This election season will be one of great change as the Legislature will experience one of the highest rates of legislator turnover in decades.
There are 132 legislators in the state Legislature, and, by January, at least 106 lawmakers will have left their elected posts since the 2010 elections. This is the largest change since 110 lawmakers left office between the 1970 and 1975 elections, according to the Legislative Reference Bureau.
Jay Heck, executive director of Common Cause in Wisconsin, said the focus of this November’s elections will likely be a few important races in the Senate, which could allow Democrats to regain Senate control and congressional representation in several key districts.
Overall, the economy will likely be the ultimate deciding factor in the election, he said.
“As Gov. Bill Clinton famously said in the 1990s, ‘It’s the economy, stupid,’” Heck said. “Ultimately, people will look at their own economic circumstances and say ‘Well, I’m not as well off as I was,’ or maybe, ‘I’m better off than I was two years ago or four years ago.’ Depending on how they feel about that, they’ll either vote for the party in power or the party that is not in power.”
Heck added in the elections, both parties will focus on issues related to the economy such as education funding, economic security and employment as well as Gov. Scott Walker’s record on job creation.
College Republicans chairperson Charlie Hoffman said keeping state Senate districts Republican is key to allowing Walker to continue his reform measures.
According to Hoffman, College Republicans’ goal for the election is to show the GOP has been looking out for college students.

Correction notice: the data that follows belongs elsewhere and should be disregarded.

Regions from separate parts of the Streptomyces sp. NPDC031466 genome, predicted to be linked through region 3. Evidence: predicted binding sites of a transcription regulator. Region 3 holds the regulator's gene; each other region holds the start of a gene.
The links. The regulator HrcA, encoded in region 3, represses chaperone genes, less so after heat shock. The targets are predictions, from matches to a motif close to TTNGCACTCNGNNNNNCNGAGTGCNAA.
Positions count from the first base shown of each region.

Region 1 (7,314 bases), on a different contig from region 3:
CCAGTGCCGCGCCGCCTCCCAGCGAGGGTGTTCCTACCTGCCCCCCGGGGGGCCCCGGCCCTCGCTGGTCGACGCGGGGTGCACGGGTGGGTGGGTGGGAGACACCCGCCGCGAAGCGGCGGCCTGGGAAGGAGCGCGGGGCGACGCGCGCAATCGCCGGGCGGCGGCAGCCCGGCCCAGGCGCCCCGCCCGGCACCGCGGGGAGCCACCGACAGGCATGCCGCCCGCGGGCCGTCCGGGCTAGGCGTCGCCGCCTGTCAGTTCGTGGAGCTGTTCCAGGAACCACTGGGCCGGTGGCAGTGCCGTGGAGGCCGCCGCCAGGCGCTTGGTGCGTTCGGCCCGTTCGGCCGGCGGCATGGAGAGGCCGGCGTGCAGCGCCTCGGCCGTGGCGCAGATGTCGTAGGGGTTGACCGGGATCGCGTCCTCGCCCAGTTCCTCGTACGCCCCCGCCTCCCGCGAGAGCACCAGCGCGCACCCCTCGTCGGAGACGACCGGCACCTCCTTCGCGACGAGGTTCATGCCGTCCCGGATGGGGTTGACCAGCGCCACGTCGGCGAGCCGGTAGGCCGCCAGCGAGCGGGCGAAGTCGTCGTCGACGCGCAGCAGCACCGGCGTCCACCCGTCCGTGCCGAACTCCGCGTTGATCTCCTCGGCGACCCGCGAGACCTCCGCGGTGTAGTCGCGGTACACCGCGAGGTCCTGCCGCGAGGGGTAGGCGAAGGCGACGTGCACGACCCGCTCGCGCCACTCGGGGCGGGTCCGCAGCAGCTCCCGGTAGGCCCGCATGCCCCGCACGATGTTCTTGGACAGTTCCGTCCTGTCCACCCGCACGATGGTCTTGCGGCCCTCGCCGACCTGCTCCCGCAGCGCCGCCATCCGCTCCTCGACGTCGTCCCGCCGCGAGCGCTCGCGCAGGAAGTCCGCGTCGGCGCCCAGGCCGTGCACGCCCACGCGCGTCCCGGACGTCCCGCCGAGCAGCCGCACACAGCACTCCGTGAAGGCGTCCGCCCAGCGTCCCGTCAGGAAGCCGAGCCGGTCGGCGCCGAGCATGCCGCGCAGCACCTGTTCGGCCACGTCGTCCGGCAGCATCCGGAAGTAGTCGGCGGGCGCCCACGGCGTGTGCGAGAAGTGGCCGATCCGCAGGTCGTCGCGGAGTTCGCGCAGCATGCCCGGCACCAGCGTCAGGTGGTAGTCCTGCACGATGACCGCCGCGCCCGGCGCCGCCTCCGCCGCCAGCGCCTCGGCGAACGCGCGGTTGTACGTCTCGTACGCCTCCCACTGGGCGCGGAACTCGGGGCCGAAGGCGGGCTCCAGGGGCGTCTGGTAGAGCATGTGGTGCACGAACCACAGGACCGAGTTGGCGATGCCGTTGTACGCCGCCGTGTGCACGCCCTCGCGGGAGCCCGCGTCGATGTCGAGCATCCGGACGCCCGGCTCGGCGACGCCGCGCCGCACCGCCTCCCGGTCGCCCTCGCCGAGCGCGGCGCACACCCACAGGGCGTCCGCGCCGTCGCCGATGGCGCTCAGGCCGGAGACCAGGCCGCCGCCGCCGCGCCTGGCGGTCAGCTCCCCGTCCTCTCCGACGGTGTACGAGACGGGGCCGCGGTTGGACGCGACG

“Gov. Walker said that if he is elected again, he will freeze tuition for another two years,” Hoffman said. “That’s something that has a tangible impact on college students.”
Due to significant redistricting in 2010, most of the closest races in the state Legislature and in Congress will occur in the primary elections, Heck said.
He added in gubernatorial election years, turnout is lower, and Republicans historically do better in these elections.
“The state is about 50-50, so you never know where it’s going to go,” Heck said.
Democratic Party spokesperson Melissa Baldauff said the party is optimistic about the upcoming elections.
She said Democrats see a clear path to retaking the majority in the Senate, and there is a great opportunity for them in the Assembly.
“We have three open seats in swing districts and very solid candidates,” Baldauff said. “[These are people] who raise money, who are talking to their constituents and who are making a case for why there is a need for change after four years or more in some cases.”
The Senate, which is currently composed of 18 Republican legislators and 15 Democratic legislators, will feature several key elections that could decide who will control the Legislature in the near future. The ninth Senate district seat, for example, was held by Republican Joe Leibham, who will not seek re-election after choosing to run for Congress.
Baldauff said she feels confident about the Democratic Party’s ability to gain control in the ninth district, as this district fell within the margin of error for the 2012 presidential election.
The 19th district seat was held by longtime Sen. Mike Ellis, R-Neenah, who is retiring after serving more than 40 years as an elected official. Heck said Republicans will hold the upper hand since it’s been a Republican-controlled district for a long time, but Democratic candidate Rep. Penny Bernard Schaber, D-Appleton, has built up a strong reputation in the Senate as well. She is being challenged by former Republican Rep. Roger Roth.